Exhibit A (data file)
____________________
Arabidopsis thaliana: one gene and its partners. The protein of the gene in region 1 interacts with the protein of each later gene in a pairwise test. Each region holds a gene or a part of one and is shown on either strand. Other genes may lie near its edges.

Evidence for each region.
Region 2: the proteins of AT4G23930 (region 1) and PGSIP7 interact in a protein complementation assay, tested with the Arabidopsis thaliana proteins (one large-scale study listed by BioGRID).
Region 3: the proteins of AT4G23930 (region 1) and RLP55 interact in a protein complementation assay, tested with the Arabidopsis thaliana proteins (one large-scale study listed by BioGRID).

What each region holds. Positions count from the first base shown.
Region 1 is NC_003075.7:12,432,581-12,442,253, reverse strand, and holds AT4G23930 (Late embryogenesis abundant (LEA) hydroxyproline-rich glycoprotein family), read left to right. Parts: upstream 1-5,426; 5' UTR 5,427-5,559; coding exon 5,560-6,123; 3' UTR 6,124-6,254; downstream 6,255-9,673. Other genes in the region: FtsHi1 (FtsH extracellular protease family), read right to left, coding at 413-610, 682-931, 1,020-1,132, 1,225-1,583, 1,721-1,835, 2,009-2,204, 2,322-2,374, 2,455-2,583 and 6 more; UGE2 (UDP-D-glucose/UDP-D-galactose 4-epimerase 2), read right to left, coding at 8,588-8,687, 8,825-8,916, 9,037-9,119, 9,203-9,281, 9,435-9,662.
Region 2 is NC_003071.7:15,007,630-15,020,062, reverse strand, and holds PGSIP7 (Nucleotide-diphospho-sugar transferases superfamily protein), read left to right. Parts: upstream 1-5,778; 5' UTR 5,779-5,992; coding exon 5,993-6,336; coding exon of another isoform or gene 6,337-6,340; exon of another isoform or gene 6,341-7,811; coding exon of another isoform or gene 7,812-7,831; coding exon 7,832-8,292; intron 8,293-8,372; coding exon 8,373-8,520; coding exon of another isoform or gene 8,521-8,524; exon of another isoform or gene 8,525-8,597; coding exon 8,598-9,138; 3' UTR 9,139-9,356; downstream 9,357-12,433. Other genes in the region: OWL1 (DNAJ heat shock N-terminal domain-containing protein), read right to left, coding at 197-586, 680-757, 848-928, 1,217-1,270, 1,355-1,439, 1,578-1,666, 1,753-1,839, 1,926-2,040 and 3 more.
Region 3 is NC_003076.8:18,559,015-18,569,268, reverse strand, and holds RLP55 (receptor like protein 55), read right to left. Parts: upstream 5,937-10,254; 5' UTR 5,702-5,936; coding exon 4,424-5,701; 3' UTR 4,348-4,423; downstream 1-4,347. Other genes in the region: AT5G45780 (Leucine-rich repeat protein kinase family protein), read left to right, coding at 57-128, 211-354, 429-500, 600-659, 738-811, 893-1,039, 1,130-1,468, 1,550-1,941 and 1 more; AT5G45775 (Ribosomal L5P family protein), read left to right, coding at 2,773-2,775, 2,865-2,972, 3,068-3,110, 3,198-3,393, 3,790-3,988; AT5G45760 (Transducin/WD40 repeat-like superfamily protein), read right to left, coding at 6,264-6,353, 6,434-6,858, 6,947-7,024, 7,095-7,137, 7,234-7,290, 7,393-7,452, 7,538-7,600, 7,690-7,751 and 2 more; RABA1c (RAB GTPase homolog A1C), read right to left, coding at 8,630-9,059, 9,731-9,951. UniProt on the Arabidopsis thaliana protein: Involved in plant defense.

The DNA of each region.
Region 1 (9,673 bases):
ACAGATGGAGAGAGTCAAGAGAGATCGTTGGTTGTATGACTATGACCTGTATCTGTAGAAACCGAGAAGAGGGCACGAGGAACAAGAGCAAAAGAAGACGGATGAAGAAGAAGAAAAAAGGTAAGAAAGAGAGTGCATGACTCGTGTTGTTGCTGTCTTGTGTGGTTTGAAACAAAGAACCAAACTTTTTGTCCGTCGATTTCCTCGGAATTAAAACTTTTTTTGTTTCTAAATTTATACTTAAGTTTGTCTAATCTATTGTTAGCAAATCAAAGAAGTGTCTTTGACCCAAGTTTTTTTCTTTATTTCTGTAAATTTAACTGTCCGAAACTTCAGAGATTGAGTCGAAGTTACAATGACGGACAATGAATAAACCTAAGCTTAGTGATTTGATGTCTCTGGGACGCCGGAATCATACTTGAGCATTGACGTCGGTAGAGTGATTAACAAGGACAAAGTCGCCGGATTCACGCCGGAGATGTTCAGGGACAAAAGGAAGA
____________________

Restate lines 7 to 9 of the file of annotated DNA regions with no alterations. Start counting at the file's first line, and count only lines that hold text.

Region 2 is NC_003071.7:15,007,630-15,020,062, reverse strand, and holds PGSIP7 (Nucleotide-diphospho-sugar transferases superfamily protein), read left to right. Parts: upstream 1-5,778; 5' UTR 5,779-5,992; coding exon 5,993-6,336; coding exon of another isoform or gene 6,337-6,340; exon of another isoform or gene 6,341-7,811; coding exon of another isoform or gene 7,812-7,831; coding exon 7,832-8,292; intron 8,293-8,372; coding exon 8,373-8,520; coding exon of another isoform or gene 8,521-8,524; exon of another isoform or gene 8,525-8,597; coding exon 8,598-9,138; 3' UTR 9,139-9,356; downstream 9,357-12,433. Other genes in the region: OWL1 (DNAJ heat shock N-terminal domain-containing protein), read right to left, coding at 197-586, 680-757, 848-928, 1,217-1,270, 1,355-1,439, 1,578-1,666, 1,753-1,839, 1,926-2,040 and 3 more.
Region 3 is NC_003076.8:18,559,015-18,569,268, reverse strand, and holds RLP55 (receptor like protein 55), read right to left. Parts: upstream 5,937-10,254; 5' UTR 5,702-5,936; coding exon 4,424-5,701; 3' UTR 4,348-4,423; downstream 1-4,347. Other genes in the region: AT5G45780 (Leucine-rich repeat protein kinase family protein), read left to right, coding at 57-128, 211-354, 429-500, 600-659, 738-811, 893-1,039, 1,130-1,468, 1,550-1,941 and 1 more; AT5G45775 (Ribosomal L5P family protein), read left to right, coding at 2,773-2,775, 2,865-2,972, 3,068-3,110, 3,198-3,393, 3,790-3,988; AT5G45760 (Transducin/WD40 repeat-like superfamily protein), read right to left, coding at 6,264-6,353, 6,434-6,858, 6,947-7,024, 7,095-7,137, 7,234-7,290, 7,393-7,452, 7,538-7,600, 7,690-7,751 and 2 more; RABA1c (RAB GTPase homolog A1C), read right to left, coding at 8,630-9,059, 9,731-9,951. UniProt on the Arabidopsis thaliana protein: Involved in plant defense.

The DNA of each region.